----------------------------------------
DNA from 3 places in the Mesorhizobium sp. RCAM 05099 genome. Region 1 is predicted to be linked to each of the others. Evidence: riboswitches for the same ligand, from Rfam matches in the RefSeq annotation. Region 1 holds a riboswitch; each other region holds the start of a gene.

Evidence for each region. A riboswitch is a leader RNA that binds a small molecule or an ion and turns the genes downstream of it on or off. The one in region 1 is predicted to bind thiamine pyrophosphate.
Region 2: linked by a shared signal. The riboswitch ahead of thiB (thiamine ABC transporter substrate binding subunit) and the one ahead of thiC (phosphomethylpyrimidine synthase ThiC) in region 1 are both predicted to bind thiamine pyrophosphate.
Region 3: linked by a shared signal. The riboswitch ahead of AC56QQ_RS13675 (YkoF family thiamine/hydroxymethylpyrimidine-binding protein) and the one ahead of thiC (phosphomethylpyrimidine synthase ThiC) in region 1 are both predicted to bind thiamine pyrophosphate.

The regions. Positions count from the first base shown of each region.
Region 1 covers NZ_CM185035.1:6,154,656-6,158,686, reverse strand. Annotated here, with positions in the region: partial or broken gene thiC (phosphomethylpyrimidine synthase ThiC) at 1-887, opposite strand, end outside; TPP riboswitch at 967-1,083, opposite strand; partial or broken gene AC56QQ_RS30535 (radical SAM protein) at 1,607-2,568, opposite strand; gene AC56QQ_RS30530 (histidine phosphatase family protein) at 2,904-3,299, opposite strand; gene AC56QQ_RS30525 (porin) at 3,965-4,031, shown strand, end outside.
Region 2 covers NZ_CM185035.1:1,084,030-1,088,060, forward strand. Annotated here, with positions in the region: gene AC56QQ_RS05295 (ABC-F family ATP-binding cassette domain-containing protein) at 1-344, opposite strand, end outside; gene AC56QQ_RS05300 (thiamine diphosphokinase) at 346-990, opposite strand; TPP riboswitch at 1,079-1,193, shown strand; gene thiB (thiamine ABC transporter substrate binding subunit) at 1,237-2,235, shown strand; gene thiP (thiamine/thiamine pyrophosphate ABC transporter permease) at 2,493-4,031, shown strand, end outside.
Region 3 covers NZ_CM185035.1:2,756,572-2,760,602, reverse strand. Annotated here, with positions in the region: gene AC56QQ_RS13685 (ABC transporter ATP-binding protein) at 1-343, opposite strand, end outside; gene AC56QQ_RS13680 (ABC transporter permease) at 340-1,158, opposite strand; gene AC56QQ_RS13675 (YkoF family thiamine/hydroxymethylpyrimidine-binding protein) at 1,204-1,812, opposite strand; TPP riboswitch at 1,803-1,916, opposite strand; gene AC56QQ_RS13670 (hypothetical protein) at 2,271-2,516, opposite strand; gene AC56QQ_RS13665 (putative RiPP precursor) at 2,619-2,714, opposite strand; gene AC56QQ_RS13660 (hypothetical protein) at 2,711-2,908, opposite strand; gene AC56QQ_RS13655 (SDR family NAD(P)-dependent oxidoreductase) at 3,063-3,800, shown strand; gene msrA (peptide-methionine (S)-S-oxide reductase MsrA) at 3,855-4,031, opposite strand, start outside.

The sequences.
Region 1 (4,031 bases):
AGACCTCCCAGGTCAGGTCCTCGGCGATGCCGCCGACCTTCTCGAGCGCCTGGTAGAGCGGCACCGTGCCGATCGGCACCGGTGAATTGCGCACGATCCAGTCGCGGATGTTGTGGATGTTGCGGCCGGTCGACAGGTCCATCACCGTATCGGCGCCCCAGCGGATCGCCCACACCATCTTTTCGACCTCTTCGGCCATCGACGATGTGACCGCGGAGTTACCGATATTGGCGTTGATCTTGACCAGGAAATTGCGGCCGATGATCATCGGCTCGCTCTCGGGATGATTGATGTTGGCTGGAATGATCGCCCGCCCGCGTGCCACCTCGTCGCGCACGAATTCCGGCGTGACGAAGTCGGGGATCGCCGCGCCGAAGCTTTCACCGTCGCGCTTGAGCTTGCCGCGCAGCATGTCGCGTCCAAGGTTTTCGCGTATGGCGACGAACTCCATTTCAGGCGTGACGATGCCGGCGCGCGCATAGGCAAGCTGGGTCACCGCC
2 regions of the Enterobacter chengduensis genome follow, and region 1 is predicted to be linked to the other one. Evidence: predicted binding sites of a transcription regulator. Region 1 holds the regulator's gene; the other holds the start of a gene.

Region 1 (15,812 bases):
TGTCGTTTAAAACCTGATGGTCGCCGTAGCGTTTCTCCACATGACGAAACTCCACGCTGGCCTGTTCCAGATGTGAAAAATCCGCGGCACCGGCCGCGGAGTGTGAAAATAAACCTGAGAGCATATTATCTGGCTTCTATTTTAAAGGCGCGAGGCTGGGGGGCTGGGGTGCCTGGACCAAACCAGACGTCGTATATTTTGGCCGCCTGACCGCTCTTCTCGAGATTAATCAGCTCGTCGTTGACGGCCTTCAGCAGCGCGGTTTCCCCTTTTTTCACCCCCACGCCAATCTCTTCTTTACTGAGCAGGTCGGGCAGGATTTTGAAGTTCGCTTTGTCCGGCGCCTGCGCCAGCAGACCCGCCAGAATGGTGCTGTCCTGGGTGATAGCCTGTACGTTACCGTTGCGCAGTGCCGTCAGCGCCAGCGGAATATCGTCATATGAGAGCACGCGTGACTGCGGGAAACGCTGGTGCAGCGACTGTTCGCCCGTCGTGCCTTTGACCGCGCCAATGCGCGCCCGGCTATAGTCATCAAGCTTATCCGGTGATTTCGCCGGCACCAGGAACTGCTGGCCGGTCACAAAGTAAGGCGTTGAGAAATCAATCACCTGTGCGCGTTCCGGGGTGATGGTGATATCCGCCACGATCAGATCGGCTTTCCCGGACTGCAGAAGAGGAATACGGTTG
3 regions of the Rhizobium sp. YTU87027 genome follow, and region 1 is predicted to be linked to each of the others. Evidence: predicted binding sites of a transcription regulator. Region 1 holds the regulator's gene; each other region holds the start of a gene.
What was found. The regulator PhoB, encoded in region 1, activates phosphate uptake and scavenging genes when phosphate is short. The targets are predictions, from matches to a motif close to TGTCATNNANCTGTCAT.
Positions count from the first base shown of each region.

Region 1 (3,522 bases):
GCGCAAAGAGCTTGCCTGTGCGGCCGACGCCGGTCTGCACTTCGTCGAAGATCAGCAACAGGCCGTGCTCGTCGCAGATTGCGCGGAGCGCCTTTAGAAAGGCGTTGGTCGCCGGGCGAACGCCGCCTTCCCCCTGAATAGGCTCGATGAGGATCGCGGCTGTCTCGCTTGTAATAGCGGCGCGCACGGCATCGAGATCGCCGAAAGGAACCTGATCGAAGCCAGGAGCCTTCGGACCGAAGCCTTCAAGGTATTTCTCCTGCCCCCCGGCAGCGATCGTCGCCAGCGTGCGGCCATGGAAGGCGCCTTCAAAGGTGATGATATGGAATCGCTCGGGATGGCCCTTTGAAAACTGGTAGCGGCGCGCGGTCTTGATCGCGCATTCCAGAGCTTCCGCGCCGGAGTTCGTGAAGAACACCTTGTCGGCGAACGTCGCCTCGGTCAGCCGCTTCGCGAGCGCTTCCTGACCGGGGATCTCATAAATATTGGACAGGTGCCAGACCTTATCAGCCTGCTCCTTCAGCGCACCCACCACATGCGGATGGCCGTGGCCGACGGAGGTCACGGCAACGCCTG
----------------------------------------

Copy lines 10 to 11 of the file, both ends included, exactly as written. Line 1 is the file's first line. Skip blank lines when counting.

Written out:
Region 1 (4,031 bases):
AGACCTCCCAGGTCAGGTCCTCGGCGATGCCGCCGACCTTCTCGAGCGCCTGGTAGAGCGGCACCGTGCCGATCGGCACCGGTGAATTGCGCACGATCCAGTCGCGGATGTTGTGGATGTTGCGGCCGGTCGACAGGTCCATCACCGTATCGGCGCCCCAGCGGATCGCCCACACCATCTTTTCGACCTCTTCGGCCATCGACGATGTGACCGCGGAGTTACCGATATTGGCGTTGATCTTGACCAGGAAATTGCGGCCGATGATCATCGGCTCGCTCTCGGGATGATTGATGTTGGCTGGAATGATCGCCCGCCCGCGTGCCACCTCGTCGCGCACGAATTCCGGCGTGACGAAGTCGGGGATCGCCGCGCCGAAGCTTTCACCGTCGCGCTTGAGCTTGCCGCGCAGCATGTCGCGTCCAAGGTTTTCGCGTATGGCGACGAACTCCATTTCAGGCGTGACGATGCCGGCGCGCGCATAGGCAAGCTGGGTCACCGCC